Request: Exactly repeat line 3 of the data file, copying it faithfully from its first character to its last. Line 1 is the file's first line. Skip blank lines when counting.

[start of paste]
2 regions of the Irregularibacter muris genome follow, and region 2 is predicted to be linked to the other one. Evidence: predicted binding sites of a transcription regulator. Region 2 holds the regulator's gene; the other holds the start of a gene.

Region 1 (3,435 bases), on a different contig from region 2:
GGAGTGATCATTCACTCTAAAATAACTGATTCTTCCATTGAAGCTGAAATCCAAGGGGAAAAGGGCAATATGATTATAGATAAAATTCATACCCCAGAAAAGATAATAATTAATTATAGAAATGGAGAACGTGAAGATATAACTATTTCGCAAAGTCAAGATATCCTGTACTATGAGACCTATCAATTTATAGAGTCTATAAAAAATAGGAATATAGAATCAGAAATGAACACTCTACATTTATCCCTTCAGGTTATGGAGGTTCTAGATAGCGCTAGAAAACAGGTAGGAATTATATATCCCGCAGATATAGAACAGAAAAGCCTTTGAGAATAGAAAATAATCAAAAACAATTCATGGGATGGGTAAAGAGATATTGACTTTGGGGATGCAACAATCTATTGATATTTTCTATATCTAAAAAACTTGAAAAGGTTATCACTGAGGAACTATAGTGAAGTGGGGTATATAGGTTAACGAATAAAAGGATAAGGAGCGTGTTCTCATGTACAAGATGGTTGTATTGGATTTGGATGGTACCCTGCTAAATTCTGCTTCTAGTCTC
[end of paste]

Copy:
GGAGTGATCATTCACTCTAAAATAACTGATTCTTCCATTGAAGCTGAAATCCAAGGGGAAAAGGGCAATATGATTATAGATAAAATTCATACCCCAGAAAAGATAATAATTAATTATAGAAATGGAGAACGTGAAGATATAACTATTTCGCAAAGTCAAGATATCCTGTACTATGAGACCTATCAATTTATAGAGTCTATAAAAAATAGGAATATAGAATCAGAAATGAACACTCTACATTTATCCCTTCAGGTTATGGAGGTTCTAGATAGCGCTAGAAAACAGGTAGGAATTATATATCCCGCAGATATAGAACAGAAAAGCCTTTGAGAATAGAAAATAATCAAAAACAATTCATGGGATGGGTAAAGAGATATTGACTTTGGGGATGCAACAATCTATTGATATTTTCTATATCTAAAAAACTTGAAAAGGTTATCACTGAGGAACTATAGTGAAGTGGGGTATATAGGTTAACGAATAAAAGGATAAGGAGCGTGTTCTCATGTACAAGATGGTTGTATTGGATTTGGATGGTACCCTGCTAAATTCTGCTTCTAGTCTC